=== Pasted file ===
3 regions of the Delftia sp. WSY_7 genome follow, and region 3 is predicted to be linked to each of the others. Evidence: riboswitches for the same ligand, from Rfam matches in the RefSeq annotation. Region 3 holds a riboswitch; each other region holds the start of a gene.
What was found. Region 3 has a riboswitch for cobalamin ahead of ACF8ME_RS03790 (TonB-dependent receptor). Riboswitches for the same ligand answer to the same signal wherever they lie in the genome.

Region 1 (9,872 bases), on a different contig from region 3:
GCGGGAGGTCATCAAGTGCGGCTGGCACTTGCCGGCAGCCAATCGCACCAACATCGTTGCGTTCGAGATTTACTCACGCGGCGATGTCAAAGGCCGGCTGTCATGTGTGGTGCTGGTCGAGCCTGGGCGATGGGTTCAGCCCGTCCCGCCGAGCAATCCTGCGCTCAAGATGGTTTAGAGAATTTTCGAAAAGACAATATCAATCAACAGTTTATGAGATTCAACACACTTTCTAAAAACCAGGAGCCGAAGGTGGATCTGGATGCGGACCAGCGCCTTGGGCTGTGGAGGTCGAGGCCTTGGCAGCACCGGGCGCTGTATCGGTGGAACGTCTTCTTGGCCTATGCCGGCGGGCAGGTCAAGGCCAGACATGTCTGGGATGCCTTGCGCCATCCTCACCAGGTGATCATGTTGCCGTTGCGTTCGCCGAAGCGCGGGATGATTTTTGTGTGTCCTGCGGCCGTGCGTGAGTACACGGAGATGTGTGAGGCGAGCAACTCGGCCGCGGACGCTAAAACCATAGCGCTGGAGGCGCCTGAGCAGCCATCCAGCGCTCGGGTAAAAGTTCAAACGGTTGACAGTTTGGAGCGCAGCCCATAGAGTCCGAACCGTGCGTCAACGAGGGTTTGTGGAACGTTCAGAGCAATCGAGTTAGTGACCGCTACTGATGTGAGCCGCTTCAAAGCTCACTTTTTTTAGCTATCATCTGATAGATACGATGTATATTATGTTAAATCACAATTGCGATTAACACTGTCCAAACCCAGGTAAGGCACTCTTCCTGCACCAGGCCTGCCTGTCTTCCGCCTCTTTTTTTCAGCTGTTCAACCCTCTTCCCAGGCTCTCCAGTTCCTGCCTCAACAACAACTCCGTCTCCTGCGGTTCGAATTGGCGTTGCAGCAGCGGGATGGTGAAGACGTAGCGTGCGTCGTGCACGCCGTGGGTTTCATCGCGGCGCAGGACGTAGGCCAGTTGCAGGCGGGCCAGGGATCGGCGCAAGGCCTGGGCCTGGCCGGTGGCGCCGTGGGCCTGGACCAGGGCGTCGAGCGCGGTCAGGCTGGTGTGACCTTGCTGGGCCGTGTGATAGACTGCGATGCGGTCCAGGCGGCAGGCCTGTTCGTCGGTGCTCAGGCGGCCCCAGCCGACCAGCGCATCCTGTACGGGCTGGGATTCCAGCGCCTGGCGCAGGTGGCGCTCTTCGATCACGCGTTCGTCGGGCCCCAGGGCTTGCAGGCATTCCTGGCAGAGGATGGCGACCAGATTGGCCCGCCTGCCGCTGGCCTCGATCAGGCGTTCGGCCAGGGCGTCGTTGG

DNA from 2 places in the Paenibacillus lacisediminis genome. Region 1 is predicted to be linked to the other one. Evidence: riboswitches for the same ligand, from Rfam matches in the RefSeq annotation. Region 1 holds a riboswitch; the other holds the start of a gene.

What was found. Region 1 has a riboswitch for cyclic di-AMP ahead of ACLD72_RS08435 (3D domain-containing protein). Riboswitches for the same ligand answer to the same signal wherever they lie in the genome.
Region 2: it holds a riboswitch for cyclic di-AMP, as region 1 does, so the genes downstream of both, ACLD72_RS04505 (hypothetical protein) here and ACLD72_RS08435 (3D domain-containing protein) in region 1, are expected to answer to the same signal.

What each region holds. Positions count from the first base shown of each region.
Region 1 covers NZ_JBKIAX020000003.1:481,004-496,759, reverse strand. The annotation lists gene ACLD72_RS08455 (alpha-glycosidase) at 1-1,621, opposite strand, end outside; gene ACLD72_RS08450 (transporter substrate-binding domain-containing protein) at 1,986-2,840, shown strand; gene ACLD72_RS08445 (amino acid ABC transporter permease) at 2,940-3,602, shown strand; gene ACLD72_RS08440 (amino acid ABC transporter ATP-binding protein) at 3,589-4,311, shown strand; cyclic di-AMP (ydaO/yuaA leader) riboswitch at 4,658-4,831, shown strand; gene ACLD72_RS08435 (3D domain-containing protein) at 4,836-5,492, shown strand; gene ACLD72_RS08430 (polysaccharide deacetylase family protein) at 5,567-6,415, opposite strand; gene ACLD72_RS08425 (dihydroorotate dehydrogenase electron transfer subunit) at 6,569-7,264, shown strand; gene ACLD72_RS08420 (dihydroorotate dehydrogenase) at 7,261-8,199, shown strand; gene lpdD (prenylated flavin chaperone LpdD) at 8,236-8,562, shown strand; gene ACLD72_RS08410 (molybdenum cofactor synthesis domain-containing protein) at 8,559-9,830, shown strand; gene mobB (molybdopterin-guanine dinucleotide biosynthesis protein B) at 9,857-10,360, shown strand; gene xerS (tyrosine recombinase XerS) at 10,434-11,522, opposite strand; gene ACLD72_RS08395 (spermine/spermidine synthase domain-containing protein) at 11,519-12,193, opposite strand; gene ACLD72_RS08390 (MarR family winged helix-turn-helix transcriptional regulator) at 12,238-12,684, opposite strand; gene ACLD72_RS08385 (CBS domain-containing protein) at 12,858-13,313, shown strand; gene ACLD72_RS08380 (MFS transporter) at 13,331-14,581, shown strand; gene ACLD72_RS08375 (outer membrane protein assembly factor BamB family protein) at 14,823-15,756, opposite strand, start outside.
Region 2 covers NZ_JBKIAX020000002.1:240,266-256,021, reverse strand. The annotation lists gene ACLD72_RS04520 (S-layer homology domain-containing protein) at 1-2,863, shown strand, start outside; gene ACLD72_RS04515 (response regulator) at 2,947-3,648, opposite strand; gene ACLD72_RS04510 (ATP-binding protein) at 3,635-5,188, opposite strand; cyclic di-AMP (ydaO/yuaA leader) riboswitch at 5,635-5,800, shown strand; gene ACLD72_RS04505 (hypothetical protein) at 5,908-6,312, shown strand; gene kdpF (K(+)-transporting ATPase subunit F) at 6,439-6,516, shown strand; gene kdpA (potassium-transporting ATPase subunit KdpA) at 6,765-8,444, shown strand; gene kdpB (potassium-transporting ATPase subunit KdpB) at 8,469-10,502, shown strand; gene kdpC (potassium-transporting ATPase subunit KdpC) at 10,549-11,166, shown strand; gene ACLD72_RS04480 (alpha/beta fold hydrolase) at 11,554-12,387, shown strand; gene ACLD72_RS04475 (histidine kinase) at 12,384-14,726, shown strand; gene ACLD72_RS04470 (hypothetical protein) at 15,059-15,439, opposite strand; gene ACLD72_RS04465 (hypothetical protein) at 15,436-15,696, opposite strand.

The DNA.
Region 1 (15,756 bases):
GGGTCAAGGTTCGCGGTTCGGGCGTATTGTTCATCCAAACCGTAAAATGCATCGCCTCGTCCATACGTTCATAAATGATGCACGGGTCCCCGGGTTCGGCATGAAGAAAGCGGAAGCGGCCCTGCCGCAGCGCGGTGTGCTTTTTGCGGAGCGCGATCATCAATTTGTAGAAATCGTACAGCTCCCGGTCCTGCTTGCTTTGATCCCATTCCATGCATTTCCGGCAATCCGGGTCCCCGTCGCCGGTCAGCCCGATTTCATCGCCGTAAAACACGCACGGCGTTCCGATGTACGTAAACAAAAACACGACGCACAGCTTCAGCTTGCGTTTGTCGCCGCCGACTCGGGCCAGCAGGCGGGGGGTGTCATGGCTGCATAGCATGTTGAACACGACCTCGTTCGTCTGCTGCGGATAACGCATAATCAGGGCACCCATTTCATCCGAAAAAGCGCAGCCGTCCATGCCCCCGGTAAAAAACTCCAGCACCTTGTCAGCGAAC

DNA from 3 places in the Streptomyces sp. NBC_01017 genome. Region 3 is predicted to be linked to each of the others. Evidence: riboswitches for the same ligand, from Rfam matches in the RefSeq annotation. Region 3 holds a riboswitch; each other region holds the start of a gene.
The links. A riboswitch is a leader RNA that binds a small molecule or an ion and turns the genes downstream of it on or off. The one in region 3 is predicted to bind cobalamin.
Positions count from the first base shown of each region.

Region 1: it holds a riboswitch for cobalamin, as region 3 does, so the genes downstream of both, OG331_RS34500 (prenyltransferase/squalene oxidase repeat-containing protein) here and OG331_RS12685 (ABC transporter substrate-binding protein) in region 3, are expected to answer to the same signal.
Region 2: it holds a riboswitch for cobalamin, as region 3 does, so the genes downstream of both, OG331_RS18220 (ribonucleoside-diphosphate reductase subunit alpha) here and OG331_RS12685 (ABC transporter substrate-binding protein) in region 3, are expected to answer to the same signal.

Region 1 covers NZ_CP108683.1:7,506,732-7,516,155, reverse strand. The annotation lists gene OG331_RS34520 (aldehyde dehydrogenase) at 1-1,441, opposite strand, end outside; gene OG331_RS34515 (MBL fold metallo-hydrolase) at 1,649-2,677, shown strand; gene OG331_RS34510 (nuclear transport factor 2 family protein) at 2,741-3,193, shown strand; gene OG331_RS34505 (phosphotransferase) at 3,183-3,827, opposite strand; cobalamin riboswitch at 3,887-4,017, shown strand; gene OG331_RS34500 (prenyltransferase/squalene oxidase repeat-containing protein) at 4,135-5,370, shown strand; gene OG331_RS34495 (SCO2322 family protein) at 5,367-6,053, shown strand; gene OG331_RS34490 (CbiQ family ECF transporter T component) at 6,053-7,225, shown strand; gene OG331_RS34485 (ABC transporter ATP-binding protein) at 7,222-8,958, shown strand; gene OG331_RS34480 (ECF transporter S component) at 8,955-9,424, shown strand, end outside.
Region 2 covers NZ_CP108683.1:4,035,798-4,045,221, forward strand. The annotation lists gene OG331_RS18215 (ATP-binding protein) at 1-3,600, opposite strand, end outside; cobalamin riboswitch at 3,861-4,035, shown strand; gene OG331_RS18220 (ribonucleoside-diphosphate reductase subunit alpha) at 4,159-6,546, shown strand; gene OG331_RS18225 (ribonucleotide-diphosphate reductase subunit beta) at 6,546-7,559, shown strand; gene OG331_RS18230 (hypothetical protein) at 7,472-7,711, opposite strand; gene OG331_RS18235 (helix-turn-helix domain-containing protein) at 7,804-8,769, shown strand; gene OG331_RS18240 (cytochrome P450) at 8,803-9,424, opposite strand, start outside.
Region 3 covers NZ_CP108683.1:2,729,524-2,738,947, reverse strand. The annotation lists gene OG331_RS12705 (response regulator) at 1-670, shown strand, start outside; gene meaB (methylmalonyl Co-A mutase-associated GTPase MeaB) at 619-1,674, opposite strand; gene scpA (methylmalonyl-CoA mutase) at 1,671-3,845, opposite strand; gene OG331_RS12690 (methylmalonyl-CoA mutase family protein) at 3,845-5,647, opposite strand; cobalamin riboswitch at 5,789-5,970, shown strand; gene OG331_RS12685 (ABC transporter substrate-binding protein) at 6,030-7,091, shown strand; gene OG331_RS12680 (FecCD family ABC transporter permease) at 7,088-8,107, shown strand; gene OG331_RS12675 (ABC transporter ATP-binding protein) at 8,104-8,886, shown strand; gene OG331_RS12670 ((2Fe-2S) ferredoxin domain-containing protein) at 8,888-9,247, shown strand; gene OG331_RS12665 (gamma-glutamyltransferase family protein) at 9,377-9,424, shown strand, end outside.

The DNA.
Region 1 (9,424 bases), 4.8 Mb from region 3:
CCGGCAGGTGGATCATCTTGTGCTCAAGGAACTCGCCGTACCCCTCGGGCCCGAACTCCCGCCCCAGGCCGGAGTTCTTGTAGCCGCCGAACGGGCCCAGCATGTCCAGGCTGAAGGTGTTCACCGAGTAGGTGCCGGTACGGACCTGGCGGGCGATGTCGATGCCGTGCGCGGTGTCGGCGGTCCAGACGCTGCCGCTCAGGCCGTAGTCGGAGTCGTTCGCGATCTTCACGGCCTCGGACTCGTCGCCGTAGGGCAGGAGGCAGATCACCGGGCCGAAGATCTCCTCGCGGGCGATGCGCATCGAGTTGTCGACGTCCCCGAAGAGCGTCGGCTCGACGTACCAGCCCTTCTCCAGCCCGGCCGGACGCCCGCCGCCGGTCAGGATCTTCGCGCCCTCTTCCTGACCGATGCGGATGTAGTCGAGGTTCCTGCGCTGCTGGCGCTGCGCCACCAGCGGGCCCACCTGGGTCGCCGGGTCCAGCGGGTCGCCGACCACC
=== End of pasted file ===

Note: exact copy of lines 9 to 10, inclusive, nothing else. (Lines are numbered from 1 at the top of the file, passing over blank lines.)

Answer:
Region 1 covers NZ_JBKIAX020000003.1:481,004-496,759, reverse strand. The annotation lists gene ACLD72_RS08455 (alpha-glycosidase) at 1-1,621, opposite strand, end outside; gene ACLD72_RS08450 (transporter substrate-binding domain-containing protein) at 1,986-2,840, shown strand; gene ACLD72_RS08445 (amino acid ABC transporter permease) at 2,940-3,602, shown strand; gene ACLD72_RS08440 (amino acid ABC transporter ATP-binding protein) at 3,589-4,311, shown strand; cyclic di-AMP (ydaO/yuaA leader) riboswitch at 4,658-4,831, shown strand; gene ACLD72_RS08435 (3D domain-containing protein) at 4,836-5,492, shown strand; gene ACLD72_RS08430 (polysaccharide deacetylase family protein) at 5,567-6,415, opposite strand; gene ACLD72_RS08425 (dihydroorotate dehydrogenase electron transfer subunit) at 6,569-7,264, shown strand; gene ACLD72_RS08420 (dihydroorotate dehydrogenase) at 7,261-8,199, shown strand; gene lpdD (prenylated flavin chaperone LpdD) at 8,236-8,562, shown strand; gene ACLD72_RS08410 (molybdenum cofactor synthesis domain-containing protein) at 8,559-9,830, shown strand; gene mobB (molybdopterin-guanine dinucleotide biosynthesis protein B) at 9,857-10,360, shown strand; gene xerS (tyrosine recombinase XerS) at 10,434-11,522, opposite strand; gene ACLD72_RS08395 (spermine/spermidine synthase domain-containing protein) at 11,519-12,193, opposite strand; gene ACLD72_RS08390 (MarR family winged helix-turn-helix transcriptional regulator) at 12,238-12,684, opposite strand; gene ACLD72_RS08385 (CBS domain-containing protein) at 12,858-13,313, shown strand; gene ACLD72_RS08380 (MFS transporter) at 13,331-14,581, shown strand; gene ACLD72_RS08375 (outer membrane protein assembly factor BamB family protein) at 14,823-15,756, opposite strand, start outside.
Region 2 covers NZ_JBKIAX020000002.1:240,266-256,021, reverse strand. The annotation lists gene ACLD72_RS04520 (S-layer homology domain-containing protein) at 1-2,863, shown strand, start outside; gene ACLD72_RS04515 (response regulator) at 2,947-3,648, opposite strand; gene ACLD72_RS04510 (ATP-binding protein) at 3,635-5,188, opposite strand; cyclic di-AMP (ydaO/yuaA leader) riboswitch at 5,635-5,800, shown strand; gene ACLD72_RS04505 (hypothetical protein) at 5,908-6,312, shown strand; gene kdpF (K(+)-transporting ATPase subunit F) at 6,439-6,516, shown strand; gene kdpA (potassium-transporting ATPase subunit KdpA) at 6,765-8,444, shown strand; gene kdpB (potassium-transporting ATPase subunit KdpB) at 8,469-10,502, shown strand; gene kdpC (potassium-transporting ATPase subunit KdpC) at 10,549-11,166, shown strand; gene ACLD72_RS04480 (alpha/beta fold hydrolase) at 11,554-12,387, shown strand; gene ACLD72_RS04475 (histidine kinase) at 12,384-14,726, shown strand; gene ACLD72_RS04470 (hypothetical protein) at 15,059-15,439, opposite strand; gene ACLD72_RS04465 (hypothetical protein) at 15,436-15,696, opposite strand.